The upcoming sequel thankfully considers ten years will have passed since the last adventure. Aside from a few comic book releases from Dark horse Comics, I doubt every fan looked.

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Is There No Place For Bravery with Glitch Factory Games’ Latest?

3 Oct

No Place for Bravery

Available for the Nintendo Switch and PC via Steam

No Place For Bravery is a beautiful looking retro-style RPG where its fantasy narrative matters more than the game play. Here, you’re guiding a former Nordic warrior, Thorn, on his quest to find his daughter. She’s been kidnapped, and it’s sometimes tough to notice the clues about where her captors have taken her. Each decision you make can either bring him closer to an unsettling truth or decide to hang up the sword for good.

In this game’s case, it’s about why must our intrepid adventurer cross the road? The little girl means everything to him, and it seems he’ll stop at nothing to bring her back. That also includes killing, and when considering he’s a war veteran, the PTSD will one day come back to haunt him. That’s one reason why this game measures up. The pixel based bloodshed is enough to satsify an Evil Dead fan, but as for what it all means, the dialgoue that opens this story up is haunting.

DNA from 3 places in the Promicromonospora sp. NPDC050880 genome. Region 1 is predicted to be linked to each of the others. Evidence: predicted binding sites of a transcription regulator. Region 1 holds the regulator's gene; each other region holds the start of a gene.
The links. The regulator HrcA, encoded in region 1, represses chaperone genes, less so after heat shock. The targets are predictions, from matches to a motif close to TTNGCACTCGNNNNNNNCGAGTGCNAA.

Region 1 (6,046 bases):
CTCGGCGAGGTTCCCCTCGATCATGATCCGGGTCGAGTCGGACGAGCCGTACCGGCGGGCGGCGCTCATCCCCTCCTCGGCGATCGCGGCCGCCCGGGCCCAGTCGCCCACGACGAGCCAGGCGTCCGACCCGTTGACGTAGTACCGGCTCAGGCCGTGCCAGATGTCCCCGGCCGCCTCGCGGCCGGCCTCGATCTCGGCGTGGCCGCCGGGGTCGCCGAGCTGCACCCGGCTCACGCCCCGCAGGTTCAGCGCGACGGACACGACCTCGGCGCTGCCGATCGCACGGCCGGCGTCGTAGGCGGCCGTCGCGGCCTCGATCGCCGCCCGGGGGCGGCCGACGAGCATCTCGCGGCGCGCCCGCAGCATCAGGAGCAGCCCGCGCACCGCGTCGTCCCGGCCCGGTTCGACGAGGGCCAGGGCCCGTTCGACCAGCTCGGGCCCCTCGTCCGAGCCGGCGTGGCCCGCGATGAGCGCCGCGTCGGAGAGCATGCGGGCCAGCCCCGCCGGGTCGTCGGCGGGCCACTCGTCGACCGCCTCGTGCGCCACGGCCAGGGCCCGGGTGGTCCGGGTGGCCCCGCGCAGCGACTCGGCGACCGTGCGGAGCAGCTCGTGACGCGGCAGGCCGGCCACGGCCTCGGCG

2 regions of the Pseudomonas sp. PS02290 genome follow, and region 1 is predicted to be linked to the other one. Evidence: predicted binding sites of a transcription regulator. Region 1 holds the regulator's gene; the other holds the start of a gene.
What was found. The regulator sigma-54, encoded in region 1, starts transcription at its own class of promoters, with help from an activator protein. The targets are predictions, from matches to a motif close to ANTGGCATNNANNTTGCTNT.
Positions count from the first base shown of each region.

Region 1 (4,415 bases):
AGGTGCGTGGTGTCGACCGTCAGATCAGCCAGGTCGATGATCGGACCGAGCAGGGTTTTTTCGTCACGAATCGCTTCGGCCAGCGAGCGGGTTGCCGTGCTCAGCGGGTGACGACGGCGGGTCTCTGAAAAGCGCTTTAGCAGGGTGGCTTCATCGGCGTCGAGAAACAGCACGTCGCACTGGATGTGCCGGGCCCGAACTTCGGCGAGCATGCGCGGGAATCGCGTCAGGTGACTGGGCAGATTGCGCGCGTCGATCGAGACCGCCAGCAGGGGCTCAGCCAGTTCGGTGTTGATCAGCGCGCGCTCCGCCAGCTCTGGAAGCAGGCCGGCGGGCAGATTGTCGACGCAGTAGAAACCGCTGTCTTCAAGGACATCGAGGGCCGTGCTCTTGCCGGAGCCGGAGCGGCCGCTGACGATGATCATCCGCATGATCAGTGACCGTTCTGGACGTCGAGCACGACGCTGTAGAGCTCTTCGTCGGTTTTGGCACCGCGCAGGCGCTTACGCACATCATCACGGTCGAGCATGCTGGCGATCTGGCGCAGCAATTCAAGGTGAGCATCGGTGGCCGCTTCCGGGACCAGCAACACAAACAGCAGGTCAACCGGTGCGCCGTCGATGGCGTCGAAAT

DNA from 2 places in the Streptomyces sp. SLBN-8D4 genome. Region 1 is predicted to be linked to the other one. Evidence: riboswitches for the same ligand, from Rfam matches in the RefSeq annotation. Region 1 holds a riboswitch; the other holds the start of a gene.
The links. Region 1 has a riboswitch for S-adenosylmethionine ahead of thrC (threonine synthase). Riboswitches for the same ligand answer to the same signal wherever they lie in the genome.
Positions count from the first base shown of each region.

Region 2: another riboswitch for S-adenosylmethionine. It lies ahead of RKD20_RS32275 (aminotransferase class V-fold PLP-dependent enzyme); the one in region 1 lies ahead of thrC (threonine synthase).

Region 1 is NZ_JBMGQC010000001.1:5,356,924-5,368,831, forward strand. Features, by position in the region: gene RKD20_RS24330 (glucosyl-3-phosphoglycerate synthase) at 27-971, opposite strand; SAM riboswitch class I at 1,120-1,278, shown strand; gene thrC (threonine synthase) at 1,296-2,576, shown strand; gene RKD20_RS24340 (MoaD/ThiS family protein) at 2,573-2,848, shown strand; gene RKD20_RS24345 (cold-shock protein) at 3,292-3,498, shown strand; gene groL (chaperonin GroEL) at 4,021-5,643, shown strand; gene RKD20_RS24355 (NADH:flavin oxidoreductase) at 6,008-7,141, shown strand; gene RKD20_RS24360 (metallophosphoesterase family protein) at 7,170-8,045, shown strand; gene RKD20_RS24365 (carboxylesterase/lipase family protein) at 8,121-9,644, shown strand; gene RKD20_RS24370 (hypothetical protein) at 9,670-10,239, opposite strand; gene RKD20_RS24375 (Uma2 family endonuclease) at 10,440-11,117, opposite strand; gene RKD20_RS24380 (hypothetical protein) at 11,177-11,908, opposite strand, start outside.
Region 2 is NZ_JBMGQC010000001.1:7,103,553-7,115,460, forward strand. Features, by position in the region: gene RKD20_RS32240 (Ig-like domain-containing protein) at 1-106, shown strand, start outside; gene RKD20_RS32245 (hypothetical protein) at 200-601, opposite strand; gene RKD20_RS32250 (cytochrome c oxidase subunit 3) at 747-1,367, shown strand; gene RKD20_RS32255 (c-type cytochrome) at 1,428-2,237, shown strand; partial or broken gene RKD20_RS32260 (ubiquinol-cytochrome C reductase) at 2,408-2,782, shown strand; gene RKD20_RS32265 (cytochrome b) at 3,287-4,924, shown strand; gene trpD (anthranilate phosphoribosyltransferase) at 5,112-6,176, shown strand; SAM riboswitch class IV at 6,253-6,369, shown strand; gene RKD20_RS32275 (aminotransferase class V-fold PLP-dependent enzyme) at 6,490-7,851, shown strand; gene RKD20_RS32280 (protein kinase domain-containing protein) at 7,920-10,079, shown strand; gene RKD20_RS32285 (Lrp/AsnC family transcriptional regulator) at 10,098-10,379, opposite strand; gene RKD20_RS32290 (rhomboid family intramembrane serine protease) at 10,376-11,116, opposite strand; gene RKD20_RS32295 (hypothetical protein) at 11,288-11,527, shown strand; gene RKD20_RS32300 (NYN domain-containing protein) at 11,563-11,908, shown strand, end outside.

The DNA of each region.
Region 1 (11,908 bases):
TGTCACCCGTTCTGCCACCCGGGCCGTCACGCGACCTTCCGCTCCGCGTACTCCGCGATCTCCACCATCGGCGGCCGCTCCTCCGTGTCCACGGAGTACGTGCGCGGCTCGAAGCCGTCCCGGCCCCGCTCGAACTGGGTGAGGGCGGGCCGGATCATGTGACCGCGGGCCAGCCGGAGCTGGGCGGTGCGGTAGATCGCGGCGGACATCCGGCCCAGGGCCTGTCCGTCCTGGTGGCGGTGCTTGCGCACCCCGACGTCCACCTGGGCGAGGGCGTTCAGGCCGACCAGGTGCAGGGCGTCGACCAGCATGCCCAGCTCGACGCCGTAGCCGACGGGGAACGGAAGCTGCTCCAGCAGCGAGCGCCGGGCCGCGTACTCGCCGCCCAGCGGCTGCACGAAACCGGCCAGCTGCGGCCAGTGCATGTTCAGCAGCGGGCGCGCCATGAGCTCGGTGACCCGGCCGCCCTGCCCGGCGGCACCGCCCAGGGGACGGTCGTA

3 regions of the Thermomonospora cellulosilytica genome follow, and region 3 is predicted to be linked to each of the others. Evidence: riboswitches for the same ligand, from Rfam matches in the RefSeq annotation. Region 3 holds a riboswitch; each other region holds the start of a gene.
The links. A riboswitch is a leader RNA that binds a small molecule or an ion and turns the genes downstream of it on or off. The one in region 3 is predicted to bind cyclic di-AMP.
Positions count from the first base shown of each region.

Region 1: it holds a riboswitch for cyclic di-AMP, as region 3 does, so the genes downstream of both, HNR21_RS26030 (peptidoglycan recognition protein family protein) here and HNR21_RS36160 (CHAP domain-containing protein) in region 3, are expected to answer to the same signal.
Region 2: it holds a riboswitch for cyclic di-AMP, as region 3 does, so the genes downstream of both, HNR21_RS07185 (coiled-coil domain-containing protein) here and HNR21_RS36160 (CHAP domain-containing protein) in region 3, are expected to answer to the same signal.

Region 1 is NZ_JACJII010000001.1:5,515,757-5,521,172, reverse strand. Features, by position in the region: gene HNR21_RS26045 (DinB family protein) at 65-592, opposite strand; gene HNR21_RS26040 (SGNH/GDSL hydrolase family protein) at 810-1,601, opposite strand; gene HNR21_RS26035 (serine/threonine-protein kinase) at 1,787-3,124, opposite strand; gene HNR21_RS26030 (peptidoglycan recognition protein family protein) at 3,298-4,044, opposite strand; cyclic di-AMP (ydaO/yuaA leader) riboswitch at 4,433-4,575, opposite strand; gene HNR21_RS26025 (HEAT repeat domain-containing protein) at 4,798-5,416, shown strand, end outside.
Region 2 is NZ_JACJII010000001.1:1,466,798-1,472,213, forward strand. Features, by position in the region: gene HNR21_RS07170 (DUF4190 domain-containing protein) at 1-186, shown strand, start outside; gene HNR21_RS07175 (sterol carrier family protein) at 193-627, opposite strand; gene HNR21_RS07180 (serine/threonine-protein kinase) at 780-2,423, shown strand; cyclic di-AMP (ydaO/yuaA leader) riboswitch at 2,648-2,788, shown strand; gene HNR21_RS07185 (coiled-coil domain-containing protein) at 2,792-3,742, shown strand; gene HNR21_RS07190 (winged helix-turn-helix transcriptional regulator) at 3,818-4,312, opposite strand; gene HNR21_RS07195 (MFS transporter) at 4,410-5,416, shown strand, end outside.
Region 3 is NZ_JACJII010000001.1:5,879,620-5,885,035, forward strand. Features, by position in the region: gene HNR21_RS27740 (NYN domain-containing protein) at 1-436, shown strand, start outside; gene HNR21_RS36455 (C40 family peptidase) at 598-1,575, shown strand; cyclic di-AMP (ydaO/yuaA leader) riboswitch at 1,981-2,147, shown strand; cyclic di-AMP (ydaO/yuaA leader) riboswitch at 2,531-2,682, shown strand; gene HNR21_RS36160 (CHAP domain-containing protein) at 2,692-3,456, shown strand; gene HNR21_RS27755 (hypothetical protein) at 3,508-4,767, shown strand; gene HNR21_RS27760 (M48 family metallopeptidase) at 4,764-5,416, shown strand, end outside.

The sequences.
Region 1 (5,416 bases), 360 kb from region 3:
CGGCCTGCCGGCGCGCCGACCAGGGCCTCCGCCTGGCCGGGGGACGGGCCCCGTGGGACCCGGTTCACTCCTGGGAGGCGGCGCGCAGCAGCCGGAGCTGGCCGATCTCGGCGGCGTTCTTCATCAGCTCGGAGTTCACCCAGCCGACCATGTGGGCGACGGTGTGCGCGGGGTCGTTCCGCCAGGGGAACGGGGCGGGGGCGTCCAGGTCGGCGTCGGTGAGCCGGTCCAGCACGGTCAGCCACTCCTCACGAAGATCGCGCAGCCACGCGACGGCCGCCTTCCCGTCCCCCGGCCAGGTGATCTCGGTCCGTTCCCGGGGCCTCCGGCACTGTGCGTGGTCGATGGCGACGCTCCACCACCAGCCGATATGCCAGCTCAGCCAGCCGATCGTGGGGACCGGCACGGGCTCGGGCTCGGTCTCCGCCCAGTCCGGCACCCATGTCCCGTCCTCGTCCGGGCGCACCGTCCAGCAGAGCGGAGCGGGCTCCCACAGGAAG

In that regard, playing this game on a big screen rather than a small one is a must. I found the story very satisfying but the game, not so much. When I wasn’t playing at home, I found Orion’s Upswitch gaming accessory to be very helpful. Although this larger screen attachment lacks touch controls, that’s okay. The controllers you attach onto this device help do the work. I’ll be providing a more detailed review in later days, after trying it on other games which I always wanted to make portable.

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[Victoria, BC] Cherry Bomb Toys Needs Your Help

1 Oct

Cherry Bomb Toys

Say it isn’t so, but another fixture in Victoria, BC’s Nerd Row is required to relocate. Cherry Bomb Toys and The National Toy Museum of Canada can’t stay in the building they called home for 13 years.

According to Candice Woodward, co-owner of the two operations, the new landlords have other plans. It’s tough to say what 1410 Broad Street will become, but since they’re not going to challenge CTV Vancouver Island (formerly known as A Channel before broadcasting giants took over), what that bit of street will become is unlikely going to be media related. All any long time residents of this city can hope for is that the Victoria Event Centre isn’t the next target.

What lays along Broad and Johnson are many shops catering to comic book, gamers, home video enthusiasts, and toy collectors. A few years ago, Yellowjacket Comics had to move because the building needed upgrades. It’s safe to say developers don’t have the interests of geeks in mind and Nerd Row will eventually get demolished. It’s safe to say Legends Comics and Books is next.